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Posts Tagged ‘George Evans’

  1. Reed Crandall in the Twilight Zone

    August 31, 2011 by The Belated Nerd

    Although Dell was quick to buy up the comic book rights to The Twilight Zone when the TV show was renewed for a second season in 1960, the first comic book didn’t appear until 1961 when only a single issue was published. Dell would publish three more issues in 1962 before turning the license  over to Gold Key.

    The inaugural issue compensated for its hefty 15-cent price tag with superior artwork and three relatively long stories, each with about a dozen pages. Art duties were shared by EC veterans Reed Crandall and George Evans who had spent the late Fifties collaborating on various editions of Classics Illustrated. The talents of both artists are well represented in this issue although I’m sure they would have been more comfortable drawing a host like the Crypt Keeper rather than Rod Serling.  The writer is not credited but I fancy the idea that these stories were found crumpled up at the bottom of  Serling’s waste-paper basket. The plots are a little predictable but the actual storytelling is impeccable. No crowded expository caption boxes here. These tales are written like teleplays, with the words and actions of the characters propelling the story.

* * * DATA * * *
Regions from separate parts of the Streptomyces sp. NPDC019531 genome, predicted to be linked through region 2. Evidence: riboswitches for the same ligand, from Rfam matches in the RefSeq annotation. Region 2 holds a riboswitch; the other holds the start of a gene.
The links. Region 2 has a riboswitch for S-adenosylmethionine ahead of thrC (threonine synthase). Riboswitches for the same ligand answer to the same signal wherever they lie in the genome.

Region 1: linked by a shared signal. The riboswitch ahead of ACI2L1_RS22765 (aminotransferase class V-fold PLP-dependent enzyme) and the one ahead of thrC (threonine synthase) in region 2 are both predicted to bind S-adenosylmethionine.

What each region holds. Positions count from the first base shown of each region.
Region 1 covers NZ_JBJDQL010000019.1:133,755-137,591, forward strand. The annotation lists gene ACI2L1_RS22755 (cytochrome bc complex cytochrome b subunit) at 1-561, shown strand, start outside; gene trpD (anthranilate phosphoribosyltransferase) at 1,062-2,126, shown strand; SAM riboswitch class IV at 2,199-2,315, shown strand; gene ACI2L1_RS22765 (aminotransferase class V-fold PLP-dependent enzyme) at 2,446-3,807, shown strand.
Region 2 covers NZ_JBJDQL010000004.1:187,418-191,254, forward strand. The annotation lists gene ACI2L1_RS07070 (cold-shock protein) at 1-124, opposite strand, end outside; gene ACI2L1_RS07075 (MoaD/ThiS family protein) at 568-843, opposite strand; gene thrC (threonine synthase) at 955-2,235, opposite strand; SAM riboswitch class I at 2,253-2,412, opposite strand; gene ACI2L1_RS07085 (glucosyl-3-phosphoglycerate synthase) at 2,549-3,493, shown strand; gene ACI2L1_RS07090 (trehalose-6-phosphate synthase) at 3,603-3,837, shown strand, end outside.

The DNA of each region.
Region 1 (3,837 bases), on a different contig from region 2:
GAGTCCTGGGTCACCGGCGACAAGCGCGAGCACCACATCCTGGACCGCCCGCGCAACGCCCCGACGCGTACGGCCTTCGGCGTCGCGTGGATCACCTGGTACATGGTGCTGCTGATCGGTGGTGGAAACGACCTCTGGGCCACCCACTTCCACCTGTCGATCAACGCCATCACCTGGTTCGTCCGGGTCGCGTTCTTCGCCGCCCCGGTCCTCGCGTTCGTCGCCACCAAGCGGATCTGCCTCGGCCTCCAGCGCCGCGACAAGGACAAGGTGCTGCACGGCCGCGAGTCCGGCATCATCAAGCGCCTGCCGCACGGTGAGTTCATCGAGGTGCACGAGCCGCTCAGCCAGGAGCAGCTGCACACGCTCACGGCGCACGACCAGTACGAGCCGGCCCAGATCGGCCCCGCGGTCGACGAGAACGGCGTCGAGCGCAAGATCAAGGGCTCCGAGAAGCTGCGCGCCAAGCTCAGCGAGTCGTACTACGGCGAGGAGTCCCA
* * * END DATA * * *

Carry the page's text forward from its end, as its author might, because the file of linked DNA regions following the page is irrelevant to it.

The first story, “Specter of Youth”  is a beautifully illustrated “Oh, the irony” type story that takes place in modern Greece. The depictions of local dress and antiquities display the kind of research and detail that George Evans usually reserved for his aviation covers for Aces High. Alas, the story itself is one of those where you know from the first page that the greedy antiquities fence will eventually receive a fitting comeuppance.

     

    The remaining two stories are better and appear to be solely the work of Reed Crandall. Below is the issue’s middle story and the one featured on the cover, “The Phantom Lighthouse”. Crandall’s sense of humor is on display in the middle panels of page four. If the hole in the ice outside the shack is for fishing, then the hole in the ice inside the shack must be for something else. Click the images for a reading view.